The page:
Recently I wrote a post about research investigating an interesting compound called Epigallocatechin gallate (or EGCG – click here for that post). Several eagle-eyed readers, however, noted something interesting in the details of one of the research reports that was discussed in that post.
The study in question had used EGCG as a positive control for evaluating the ability of other compounds for their ability to inhibit the clustering of Parkinson’s-associated protein alpha synuclein.
But there was also a second positive control used in that study.
It is called baicalein.
In today’s post, we will discuss what baicalein is and what research has been done on it in the context of Parkinson’s.
Lake Baikal. Source: Audleytravel
Once upon a thyme, in a far away land, there was a mysterious little flowering plant.
The “far away land” was the southern parts of eastern Siberia.
And the flowering plant is Scutellaria baicalensis – which is more commonly referred to as Baikal skullcap.
What is Baikal skullcap?
Baikal skullcap is a perennial herb that is indigenous to Southern Siberia, China and Korea. For centuries, traditional Chinese medicine has used the dried roots – which is called huángqín (Chinese: 黄芩 or golden root) – for a variety of ailments.
Baikal skullcap. Source: Urbol
The plant grows to between 1-4 feet in height, with lance head-shaped leaves and blue-purple flowers. Baikal skullcap belongs to the same family of flowering plants (Lamiaceae) as thyme, basil, mint and rosemary.
For traditional Chinese medicinal use, the roots are usually collected in spring or autumn once the plant is more than 3-4 years old. They are dried and then used to treat hypertension, to reduce “fire and dampness”, and to treat prostate & breast cancers.
And one of the key constituents of Baikal skullcap (and huángqín) is a compound called baicalein.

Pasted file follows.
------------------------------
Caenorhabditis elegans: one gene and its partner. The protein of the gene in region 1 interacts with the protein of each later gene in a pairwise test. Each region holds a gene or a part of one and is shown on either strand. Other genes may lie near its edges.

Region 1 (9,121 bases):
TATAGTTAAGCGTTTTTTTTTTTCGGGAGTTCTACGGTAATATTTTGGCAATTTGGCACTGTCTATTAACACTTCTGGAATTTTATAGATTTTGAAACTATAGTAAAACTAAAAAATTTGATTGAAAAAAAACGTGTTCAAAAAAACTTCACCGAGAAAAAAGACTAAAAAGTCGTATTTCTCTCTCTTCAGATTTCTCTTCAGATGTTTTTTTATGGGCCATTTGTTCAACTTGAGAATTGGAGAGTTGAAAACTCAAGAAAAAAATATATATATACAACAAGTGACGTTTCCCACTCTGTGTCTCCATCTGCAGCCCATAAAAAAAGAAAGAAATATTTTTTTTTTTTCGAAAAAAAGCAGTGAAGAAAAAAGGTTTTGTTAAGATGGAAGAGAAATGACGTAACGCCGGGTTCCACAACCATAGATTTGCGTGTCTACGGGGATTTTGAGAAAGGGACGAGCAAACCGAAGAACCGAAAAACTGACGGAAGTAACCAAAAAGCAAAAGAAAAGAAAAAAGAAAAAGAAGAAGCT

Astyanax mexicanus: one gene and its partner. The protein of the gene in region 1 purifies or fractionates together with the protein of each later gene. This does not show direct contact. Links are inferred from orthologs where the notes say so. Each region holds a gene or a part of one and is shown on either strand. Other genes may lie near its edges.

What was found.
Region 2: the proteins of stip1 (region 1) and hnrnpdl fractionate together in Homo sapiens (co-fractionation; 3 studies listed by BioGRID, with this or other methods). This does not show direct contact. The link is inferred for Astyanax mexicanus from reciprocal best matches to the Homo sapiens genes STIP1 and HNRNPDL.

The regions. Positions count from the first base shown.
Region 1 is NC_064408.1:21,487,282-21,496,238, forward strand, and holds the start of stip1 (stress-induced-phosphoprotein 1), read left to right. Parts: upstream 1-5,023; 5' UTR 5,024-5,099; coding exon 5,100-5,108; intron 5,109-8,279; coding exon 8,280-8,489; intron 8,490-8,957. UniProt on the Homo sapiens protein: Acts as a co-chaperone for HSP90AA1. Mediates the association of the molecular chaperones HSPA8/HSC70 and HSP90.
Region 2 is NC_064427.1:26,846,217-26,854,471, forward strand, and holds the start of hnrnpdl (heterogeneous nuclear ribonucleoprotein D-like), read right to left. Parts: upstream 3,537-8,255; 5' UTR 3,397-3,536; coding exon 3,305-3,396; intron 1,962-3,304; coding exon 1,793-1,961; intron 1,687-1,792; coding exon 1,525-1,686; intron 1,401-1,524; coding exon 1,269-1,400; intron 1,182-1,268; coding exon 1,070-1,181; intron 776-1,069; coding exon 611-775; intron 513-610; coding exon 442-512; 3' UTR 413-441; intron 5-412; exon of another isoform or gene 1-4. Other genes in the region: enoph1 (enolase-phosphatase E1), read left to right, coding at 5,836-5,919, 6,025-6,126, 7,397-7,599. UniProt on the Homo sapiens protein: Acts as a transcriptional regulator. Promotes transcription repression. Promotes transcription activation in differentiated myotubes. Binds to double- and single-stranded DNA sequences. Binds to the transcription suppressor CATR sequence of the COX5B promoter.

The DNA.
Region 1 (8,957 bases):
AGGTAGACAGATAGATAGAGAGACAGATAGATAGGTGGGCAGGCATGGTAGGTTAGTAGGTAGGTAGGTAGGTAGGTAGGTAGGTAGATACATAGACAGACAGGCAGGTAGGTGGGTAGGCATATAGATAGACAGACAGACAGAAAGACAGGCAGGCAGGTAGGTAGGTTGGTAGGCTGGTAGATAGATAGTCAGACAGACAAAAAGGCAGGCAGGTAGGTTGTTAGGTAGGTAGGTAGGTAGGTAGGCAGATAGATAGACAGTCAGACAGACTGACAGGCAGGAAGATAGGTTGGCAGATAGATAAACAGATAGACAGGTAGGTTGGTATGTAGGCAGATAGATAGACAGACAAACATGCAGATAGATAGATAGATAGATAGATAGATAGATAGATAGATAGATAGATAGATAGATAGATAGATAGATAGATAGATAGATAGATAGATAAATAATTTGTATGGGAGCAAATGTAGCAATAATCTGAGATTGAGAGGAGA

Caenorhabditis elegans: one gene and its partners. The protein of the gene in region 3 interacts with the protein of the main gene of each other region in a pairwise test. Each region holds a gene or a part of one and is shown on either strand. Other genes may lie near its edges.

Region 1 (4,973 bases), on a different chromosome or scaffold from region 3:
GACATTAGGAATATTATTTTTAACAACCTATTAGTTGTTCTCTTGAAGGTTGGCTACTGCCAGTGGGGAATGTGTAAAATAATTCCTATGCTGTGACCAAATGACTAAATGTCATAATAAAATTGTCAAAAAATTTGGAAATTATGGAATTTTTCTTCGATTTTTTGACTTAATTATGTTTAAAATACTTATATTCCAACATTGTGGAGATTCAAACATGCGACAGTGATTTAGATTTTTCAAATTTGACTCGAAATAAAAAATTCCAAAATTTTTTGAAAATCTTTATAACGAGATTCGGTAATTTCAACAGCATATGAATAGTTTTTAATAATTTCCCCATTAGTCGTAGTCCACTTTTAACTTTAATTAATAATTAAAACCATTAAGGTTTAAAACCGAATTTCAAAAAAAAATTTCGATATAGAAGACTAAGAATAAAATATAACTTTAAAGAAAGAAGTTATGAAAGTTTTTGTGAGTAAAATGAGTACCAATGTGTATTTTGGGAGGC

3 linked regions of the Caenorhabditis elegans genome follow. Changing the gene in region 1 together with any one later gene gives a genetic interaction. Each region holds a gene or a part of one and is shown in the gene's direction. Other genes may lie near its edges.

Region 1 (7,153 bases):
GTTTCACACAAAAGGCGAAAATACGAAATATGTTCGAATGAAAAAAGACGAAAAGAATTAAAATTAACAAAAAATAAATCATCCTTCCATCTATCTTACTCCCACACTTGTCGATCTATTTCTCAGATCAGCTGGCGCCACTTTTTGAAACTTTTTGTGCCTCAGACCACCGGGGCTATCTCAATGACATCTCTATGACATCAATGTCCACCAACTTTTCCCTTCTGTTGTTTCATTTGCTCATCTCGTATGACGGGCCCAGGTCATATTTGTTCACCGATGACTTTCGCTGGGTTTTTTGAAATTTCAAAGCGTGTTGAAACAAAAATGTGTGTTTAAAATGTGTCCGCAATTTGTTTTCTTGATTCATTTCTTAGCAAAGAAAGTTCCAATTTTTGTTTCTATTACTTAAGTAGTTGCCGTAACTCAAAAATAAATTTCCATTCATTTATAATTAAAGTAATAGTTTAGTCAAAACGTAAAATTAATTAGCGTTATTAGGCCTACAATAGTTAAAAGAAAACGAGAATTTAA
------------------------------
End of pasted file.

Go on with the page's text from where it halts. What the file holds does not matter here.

What is baicalein?
Trehalose is a small molecule – nutritionally equivalent to glucose – that helps to prevent protein from aggregating (that is, clustering together in a bad way).
Parkinson’s disease is a neurodegenerative condition that is characterised by protein aggregating, or clustering together in a bad way.
Is anyone else thinking what I’m thinking?
In today’s post we will look at what trelahose is, review some of the research has been done in the context of Parkinson’s disease, and discuss how we should be thinking about assessing this molecule clinically.
Neuropathologists examining a section of brain tissue. Source: Imperial
When a neuropathologist makes an examination of the brain of a person who passed away with Parkinson’s, there are two characteristic hallmarks that they will be looking for in order to provide a definitively postmortem diagnosis of the condition:
1. The loss of dopamine producing neurons in a region of the brain called the substantia nigra.
The dark pigmented dopamine neurons in the substantia nigra are reduced in the Parkinson’s disease brain (right). Source:Memorangapp
2. The clustering (or ‘aggregation’) of a protein called alpha synuclein. Specifically, they will be looking for dense circular aggregates of the protein within cells, which are referred to as Lewy bodies.
A Lewy body inside of a neuron. Source: Neuropathology-web
A cartoon of a neuron, with the Lewy body indicated within the cell body. Source: Alzheimer’s news
In addition to Lewy bodies, the neuropathologist may also see alpha synuclein clustering in other parts of affected cells. For example, aggregated alpha synuclein can be seen in the branches of cells (these clusterings are called ‘Lewy neurites‘ – see the image below where alpha synuclein has been stained brown on a section of brain from a person with Parkinson’s disease.
Examples of Lewy neurites (indicated by arrows). Source: Wikimedia
Given these two distinctive features of the Parkinsonian brain (the loss of dopamine neurons and the aggregation of alpha synuclein), a great deal of research has focused on A.) neuroprotective agents to protect the remaining dopamine-producing neurons in the substantia nigra, and B.) compounds that stop the aggregation of alpha synuclein.
In today’s post, we will look at the research that has been conducted on one particular compounds that appears to stop the aggregation of alpha synuclein.
It is call Trehalose (pronounces ‘tray-hellos’).